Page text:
Just as I was putting the finishing touches to last week's editorial, a tweet from a colleague popped up. It drew attention to an article on the Guardian's website, postulating that traditional-style editorials are pointless and few people bother reading them.
The peg for this particular polemic was the decision by the Pulitzer committee, which gives out prizes for writing in the US, not to make an award in respect of editorial writing this year, despite a shortlist of eight (it didn't make an award for fiction, either).
Editorials are too preachy for the online zeitgeist, the thinking goes. Op-ed in magazines should be a conversation with readers, as it often is online, not a lecture at them. It's a valid point, so let's get talking. Instead of my thoughts about the euro or this week's lousy GDP figures, here's a response to the things on your minds.
Several people have asked me about the conventions used in our company results and tips. There's a very comprehensive guide to these on our website at http://bit.ly/TablesGuide. But briefly, we express net debt as a percentage of shareholders' funds, not market value. For the tables, we use only statutory historic pretax profit and earnings figures, but brokers' forecasts are often expressed as 'adjusted' or 'underlying' - so the price-earnings ratio cited in the text may be different from the one in the table.
The directors deals page went absent without leave during the March results season because pagination can only increase or decrease in multiples of eight. When we have a lot of results to fit in, occasionally it's easier to drop pages than add them. But I would never permanently remove a regular page from the magazine without explaining myself first.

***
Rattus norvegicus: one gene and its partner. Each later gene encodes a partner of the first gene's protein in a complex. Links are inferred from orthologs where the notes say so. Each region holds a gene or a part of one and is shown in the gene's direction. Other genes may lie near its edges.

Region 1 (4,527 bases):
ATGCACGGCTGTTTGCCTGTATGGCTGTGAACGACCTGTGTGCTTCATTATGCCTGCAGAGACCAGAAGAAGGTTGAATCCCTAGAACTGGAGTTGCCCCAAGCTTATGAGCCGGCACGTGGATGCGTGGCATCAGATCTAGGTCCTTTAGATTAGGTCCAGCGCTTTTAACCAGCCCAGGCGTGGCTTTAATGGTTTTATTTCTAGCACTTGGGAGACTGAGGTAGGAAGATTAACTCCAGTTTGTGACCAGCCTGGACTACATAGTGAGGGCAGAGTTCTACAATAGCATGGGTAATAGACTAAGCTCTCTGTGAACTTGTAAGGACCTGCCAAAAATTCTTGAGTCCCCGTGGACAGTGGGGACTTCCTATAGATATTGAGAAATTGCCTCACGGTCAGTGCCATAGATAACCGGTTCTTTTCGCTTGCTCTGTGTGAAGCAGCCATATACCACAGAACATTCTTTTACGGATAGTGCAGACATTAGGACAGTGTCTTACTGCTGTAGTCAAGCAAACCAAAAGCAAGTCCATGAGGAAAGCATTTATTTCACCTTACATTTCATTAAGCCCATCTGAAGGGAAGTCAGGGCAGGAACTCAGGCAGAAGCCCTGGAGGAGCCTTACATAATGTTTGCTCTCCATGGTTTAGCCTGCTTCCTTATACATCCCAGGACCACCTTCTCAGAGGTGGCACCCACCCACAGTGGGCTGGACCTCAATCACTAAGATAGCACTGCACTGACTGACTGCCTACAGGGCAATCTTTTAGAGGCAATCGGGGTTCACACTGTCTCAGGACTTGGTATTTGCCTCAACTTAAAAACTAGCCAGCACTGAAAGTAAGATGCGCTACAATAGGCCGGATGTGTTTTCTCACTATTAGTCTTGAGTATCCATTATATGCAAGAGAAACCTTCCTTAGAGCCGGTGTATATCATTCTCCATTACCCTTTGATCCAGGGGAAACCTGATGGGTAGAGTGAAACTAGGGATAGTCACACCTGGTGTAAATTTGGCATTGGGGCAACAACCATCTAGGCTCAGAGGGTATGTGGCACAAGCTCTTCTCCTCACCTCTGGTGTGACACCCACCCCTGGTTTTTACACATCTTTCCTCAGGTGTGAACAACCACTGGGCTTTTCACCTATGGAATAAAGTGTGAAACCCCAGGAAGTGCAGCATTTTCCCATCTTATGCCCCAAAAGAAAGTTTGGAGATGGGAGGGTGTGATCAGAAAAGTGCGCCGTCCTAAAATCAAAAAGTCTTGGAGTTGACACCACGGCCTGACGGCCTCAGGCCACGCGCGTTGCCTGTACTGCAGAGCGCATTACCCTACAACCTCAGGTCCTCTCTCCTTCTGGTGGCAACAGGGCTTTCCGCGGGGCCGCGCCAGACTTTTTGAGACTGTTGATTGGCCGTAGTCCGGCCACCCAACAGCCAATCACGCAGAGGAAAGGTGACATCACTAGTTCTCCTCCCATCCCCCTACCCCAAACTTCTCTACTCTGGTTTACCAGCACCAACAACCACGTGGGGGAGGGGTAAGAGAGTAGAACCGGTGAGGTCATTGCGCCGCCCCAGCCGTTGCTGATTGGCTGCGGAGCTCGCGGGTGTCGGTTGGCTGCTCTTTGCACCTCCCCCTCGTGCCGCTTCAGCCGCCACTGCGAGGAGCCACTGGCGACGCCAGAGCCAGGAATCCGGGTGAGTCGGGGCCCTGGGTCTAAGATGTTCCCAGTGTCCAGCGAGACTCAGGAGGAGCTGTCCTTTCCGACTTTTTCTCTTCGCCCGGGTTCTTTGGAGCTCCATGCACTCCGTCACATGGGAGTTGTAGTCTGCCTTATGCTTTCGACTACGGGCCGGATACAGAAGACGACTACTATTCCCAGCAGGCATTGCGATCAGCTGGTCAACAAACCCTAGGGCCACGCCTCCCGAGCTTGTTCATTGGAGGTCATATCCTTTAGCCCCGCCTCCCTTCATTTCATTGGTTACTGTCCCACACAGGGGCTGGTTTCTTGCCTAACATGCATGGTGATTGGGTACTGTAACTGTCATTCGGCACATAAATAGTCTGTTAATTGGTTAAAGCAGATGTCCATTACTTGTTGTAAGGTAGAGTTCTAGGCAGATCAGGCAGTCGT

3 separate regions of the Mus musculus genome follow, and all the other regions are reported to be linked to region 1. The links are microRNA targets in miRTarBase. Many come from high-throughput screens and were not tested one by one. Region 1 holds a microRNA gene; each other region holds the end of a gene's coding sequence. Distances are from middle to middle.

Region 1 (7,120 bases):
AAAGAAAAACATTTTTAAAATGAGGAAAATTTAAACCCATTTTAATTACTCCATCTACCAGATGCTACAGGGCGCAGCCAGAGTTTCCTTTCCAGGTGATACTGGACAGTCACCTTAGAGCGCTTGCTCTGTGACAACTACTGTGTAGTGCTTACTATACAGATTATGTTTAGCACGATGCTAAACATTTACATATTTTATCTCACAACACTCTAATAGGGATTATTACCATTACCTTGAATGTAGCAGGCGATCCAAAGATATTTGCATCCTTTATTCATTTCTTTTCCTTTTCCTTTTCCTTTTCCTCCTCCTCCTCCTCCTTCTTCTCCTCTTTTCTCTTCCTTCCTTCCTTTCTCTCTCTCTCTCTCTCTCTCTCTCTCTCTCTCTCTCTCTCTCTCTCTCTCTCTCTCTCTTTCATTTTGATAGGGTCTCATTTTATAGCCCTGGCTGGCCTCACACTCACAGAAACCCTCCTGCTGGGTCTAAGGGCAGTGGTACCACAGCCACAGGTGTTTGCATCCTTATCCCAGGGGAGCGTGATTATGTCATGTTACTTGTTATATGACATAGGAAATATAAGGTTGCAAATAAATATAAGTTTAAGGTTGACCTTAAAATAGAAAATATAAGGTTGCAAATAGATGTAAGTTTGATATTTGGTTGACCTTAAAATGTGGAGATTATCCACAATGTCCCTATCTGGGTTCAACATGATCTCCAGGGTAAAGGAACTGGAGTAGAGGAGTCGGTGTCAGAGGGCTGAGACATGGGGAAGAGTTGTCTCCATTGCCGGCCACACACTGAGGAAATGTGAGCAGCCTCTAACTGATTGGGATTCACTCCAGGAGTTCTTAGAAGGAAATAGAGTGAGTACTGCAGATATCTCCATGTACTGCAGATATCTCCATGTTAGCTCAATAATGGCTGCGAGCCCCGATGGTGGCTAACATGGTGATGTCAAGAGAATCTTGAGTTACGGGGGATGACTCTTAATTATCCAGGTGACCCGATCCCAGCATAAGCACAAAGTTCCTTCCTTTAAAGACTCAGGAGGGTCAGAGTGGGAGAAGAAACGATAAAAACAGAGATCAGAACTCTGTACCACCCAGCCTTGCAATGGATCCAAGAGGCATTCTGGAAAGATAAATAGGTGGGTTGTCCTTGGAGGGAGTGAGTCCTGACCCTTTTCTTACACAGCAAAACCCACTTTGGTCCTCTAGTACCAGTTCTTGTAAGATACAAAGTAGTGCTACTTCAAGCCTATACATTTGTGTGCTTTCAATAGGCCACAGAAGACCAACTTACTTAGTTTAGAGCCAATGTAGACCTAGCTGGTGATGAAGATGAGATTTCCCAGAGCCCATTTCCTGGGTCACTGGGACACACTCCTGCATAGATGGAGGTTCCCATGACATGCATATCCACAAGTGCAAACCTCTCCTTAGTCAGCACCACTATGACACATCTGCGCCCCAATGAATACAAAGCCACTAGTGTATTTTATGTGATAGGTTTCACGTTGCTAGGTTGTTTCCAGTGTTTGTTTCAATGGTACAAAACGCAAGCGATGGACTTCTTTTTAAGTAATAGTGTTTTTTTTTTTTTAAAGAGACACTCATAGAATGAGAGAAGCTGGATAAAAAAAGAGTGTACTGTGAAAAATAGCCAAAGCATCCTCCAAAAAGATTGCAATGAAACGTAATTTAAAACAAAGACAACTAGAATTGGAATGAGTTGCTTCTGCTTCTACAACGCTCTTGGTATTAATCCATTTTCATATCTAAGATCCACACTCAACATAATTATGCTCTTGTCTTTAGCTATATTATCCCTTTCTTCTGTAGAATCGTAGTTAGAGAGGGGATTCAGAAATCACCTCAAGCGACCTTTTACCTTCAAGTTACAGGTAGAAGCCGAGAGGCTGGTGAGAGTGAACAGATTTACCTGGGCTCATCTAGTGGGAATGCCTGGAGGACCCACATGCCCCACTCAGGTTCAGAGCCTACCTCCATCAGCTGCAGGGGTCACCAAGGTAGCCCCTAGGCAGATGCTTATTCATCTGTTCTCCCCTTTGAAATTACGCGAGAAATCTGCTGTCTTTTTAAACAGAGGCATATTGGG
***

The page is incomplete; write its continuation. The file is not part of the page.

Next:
On the subject of feedback, if you've more thoughts to share with us about the magazine or the website, we're currently running an online survey. It takes about ten minutes to complete and there's a £500 prize draw. See www.investorschronicle.co.uk/survey.
We had a great response to Moira O'Neill's column last week about investing in your 80s. "At last, someone has realised that there are IC readers in their 80s who haven’t relapsed into some trance-like funded state," commented one reader. Many agreed with us that you shouldn't abandon equities for fixed income just because you're old.
Talking of age, the final word goes to reader Philip Jagger, who wrote in to tell me that the combined age of board directors at silver miner Fresnillo is 932 years. The eldest is 80, the youngest 51 - and there are 14 of them in total. "Let's hope the boardroom is on the ground floor," he quips.
■ Would you like to see more discussions like this, or do you prefer traditional editorials? Vote at www.investorschronicle.co.uk/comment! (the poll is at the bottom right of the page). Or leave comments below...
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